While the data works fairly well out of the box, it does require a lot of manual editing, to remove noise spikes, and to delineate the coast line from the water in low lng areas. Interestingly, while many sophisticated tools exist to edit STLs that could in theory be used to clean up and prepare the files at the STL stage, few are capable of even opening files with so much detailed data. Using LAStools to manually classify, and remove unwanted data is the only way to achieve the desired level of detail in the final piece.

Data:
+
LiDAR data provided through USGS OpenTopography, using the ARRA-CA GoldenGate 2010 survey
+ Average point density of 3.33 pts/m^2 (though denser around SF)
+ Covers 2638 km^2 in total (only a ~100 km^2 subset is used)

LAStools processing:
1)
Remove noise [lasnoise]
2) Manually clean up shorelines and problematic structures [lasview, laslayers]
3) Combine multiple tiles (to fit 3d printer) [lasmerge]
4) Create DEMs (asc format) for external tool to process [las2dem]

LASmoons: Martin Romain

Martin Romain (recipient of three LASmoons)
Marshall Islands Conservation Society
Majuro, Republic of the MARSHALL ISLANDS

Background:
As a low-lying coastal nation, the Republic of the Marshall Islands (RMI) is at the forefront of exposure to climate change impacts. RMI has a strong dependence on natural resources and biodiversity not only for food and income but also for culture and livelihood. However, these resources are threatened by rising sea levels and associated coastal hazards (king tides, storm surges, wave run-up, saltwater intrusion, erosion). This project aims at addressing the lack of technical capacity and available data to implement effective risk reduction and adaptation measures, with a particular focus on inundation mapping and local evacuation planning in population centers.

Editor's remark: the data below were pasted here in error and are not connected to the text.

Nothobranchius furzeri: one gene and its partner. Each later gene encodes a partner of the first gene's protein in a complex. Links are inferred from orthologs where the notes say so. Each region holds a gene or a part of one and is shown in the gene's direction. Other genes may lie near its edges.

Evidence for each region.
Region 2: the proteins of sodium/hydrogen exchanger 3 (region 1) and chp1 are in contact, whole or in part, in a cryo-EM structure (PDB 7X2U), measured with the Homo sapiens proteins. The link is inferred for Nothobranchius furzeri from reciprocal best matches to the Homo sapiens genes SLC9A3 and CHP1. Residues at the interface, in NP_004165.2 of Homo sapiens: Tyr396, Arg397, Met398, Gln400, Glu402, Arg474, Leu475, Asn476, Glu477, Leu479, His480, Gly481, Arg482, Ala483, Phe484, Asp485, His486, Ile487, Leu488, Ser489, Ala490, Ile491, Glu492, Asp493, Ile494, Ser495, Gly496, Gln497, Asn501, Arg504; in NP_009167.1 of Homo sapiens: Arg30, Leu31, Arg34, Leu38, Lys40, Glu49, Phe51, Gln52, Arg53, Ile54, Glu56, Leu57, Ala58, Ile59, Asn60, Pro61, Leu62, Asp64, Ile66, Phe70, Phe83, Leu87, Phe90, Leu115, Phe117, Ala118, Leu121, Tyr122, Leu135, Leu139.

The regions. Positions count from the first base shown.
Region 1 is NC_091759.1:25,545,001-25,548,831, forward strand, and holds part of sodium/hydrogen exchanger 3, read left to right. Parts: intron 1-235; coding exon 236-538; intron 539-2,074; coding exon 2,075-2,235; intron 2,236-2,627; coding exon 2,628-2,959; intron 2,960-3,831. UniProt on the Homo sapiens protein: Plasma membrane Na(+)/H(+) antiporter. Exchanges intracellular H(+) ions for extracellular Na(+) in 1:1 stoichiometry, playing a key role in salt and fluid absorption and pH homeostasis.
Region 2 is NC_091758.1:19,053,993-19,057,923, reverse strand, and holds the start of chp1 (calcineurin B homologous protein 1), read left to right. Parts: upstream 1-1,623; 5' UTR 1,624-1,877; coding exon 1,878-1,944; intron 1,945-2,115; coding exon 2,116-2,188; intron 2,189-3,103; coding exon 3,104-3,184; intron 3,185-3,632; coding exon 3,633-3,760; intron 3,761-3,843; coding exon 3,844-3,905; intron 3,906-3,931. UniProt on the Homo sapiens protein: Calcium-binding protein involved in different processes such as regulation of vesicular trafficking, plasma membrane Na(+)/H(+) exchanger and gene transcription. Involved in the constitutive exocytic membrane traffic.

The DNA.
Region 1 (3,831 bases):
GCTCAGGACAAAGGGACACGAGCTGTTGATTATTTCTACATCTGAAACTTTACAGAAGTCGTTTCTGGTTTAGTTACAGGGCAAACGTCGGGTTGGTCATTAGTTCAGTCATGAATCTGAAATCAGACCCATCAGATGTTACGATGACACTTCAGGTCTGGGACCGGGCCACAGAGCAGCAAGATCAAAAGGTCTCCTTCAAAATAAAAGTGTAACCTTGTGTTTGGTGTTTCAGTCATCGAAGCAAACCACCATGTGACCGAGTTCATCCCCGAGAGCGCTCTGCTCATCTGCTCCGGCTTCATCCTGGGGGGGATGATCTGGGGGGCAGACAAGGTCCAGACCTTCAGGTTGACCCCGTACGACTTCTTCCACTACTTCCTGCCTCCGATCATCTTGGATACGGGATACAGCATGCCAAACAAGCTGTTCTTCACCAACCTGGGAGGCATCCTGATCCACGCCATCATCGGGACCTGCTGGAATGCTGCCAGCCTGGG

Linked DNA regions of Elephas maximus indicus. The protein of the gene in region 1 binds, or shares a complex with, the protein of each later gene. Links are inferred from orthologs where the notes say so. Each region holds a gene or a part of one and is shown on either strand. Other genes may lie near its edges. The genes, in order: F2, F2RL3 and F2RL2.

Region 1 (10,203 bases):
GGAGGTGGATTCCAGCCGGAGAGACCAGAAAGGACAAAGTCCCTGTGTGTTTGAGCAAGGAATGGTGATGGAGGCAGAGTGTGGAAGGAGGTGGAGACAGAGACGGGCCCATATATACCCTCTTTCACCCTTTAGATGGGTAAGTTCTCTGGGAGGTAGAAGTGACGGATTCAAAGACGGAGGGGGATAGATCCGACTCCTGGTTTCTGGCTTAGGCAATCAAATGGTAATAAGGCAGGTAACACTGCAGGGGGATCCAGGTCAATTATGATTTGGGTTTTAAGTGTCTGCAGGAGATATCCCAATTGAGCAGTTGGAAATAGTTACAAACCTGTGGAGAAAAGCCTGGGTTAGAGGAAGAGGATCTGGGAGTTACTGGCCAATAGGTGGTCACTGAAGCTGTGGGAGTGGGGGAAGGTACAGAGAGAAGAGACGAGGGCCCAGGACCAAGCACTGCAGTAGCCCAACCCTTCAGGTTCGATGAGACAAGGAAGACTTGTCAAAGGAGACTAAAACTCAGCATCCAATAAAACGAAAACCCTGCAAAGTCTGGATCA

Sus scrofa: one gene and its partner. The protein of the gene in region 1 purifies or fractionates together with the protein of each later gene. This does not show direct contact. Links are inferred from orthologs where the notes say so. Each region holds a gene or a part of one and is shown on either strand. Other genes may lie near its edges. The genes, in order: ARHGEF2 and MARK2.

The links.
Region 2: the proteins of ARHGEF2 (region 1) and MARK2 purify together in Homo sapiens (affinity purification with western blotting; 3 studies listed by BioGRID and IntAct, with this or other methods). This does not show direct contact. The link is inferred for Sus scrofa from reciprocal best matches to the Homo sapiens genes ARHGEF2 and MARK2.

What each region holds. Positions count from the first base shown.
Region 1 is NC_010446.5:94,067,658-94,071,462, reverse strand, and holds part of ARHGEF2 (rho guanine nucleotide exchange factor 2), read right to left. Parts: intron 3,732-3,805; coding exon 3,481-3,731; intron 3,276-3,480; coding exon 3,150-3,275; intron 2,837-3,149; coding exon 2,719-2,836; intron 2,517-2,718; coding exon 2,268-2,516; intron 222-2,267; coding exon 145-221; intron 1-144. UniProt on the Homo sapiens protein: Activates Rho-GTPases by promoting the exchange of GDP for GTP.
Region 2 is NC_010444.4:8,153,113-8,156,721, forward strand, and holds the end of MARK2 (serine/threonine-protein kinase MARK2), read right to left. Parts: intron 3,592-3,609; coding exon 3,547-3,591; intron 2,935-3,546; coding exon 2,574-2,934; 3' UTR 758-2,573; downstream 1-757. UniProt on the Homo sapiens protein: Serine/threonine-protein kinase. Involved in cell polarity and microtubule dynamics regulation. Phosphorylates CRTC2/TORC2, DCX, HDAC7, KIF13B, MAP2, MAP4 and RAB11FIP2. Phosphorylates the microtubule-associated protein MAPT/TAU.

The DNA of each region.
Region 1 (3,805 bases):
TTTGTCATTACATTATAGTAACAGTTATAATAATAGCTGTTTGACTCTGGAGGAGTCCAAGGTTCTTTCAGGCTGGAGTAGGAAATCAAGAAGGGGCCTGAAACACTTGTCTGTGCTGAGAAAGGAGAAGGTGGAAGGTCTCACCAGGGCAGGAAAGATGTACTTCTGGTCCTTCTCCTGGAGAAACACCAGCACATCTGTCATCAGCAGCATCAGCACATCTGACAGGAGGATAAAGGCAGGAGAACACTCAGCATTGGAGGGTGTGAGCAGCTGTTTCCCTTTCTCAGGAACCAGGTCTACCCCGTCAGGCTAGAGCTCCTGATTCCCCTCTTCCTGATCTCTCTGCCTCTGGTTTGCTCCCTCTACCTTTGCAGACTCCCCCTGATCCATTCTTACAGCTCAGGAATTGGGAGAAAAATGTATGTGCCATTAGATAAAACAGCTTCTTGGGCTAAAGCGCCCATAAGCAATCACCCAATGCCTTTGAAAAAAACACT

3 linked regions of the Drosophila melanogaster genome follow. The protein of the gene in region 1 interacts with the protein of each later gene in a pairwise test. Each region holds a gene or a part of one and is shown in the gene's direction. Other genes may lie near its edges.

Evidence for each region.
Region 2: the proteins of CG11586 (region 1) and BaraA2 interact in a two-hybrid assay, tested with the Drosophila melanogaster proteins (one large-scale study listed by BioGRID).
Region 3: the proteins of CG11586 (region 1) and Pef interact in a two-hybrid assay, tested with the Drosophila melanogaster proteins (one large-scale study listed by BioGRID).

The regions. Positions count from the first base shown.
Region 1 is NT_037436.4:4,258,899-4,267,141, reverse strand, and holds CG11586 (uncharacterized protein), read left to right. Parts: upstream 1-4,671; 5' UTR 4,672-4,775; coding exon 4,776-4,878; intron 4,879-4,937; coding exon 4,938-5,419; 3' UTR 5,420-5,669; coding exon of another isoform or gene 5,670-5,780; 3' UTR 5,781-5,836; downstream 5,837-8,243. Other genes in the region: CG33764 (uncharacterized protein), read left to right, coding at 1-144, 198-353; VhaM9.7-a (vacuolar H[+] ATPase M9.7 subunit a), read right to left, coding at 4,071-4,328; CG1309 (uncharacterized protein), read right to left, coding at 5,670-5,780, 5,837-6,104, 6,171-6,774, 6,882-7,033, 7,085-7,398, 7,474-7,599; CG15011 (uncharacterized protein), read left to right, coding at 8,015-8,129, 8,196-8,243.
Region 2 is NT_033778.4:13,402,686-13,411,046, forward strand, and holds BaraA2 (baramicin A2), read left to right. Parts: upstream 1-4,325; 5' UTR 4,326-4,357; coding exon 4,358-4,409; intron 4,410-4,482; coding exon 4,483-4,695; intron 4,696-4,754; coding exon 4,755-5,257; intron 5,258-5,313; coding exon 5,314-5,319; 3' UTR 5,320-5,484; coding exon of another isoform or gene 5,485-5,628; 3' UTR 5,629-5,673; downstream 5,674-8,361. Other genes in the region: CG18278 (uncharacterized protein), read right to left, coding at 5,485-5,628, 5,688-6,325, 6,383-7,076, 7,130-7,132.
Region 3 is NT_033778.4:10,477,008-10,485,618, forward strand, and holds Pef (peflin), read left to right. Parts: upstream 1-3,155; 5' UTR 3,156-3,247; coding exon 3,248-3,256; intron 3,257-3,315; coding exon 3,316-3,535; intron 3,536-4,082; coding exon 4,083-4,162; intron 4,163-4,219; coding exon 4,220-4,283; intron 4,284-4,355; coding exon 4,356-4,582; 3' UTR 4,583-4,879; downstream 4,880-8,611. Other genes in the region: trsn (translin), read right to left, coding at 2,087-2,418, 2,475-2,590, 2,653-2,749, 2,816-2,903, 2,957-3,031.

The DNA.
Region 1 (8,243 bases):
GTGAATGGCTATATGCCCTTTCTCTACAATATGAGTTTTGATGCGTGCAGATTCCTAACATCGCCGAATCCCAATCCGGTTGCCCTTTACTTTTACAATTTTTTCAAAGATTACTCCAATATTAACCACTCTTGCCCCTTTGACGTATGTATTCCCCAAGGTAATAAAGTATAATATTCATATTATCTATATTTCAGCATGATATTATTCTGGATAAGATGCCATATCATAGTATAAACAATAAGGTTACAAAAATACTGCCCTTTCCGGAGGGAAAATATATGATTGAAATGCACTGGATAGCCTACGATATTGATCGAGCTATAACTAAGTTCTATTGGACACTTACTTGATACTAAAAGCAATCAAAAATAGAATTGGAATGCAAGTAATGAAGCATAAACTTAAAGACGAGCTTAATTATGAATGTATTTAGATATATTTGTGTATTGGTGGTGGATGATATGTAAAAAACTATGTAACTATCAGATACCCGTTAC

DCIM100MEDIADJI_0507.JPG

Typical low-lying coastal area of the Republic of the Marshall

Goal:
This project intends to use LAStools to generate a DEM of the inhabited sections of 3 remote atolls (Aur, Ebon, Likiep) and 1 island (Mejit). The resulting DEM will be used to produce an inundation exposure model (and map) under variable sea level rise projections for each site. The ultimate goal is to integrate the results into each site’s disaster risk reduction strategy (long-term outcome) and present it through community consultations in schools, community centers, and council houses.

Data:
+
Aerial imagery of 11.5 square kilometers of land (6.3% of total national landmass) using DJI Matrice 200 V2 & DJI Zenmuse X5S with a minimum overlap of 75/75 and maximum altitude of 120m.

LAStools processing:
1) tile large point cloud into tiles with buffer [lastile]
2) remove noise points [lasthin, lasnoise]
3) classify points into ground and non-ground [lasground]
4) create Digital Terrain Models and Digital Surface Models [lasthin, las2dem]

Potential LAStools pipelines:
1)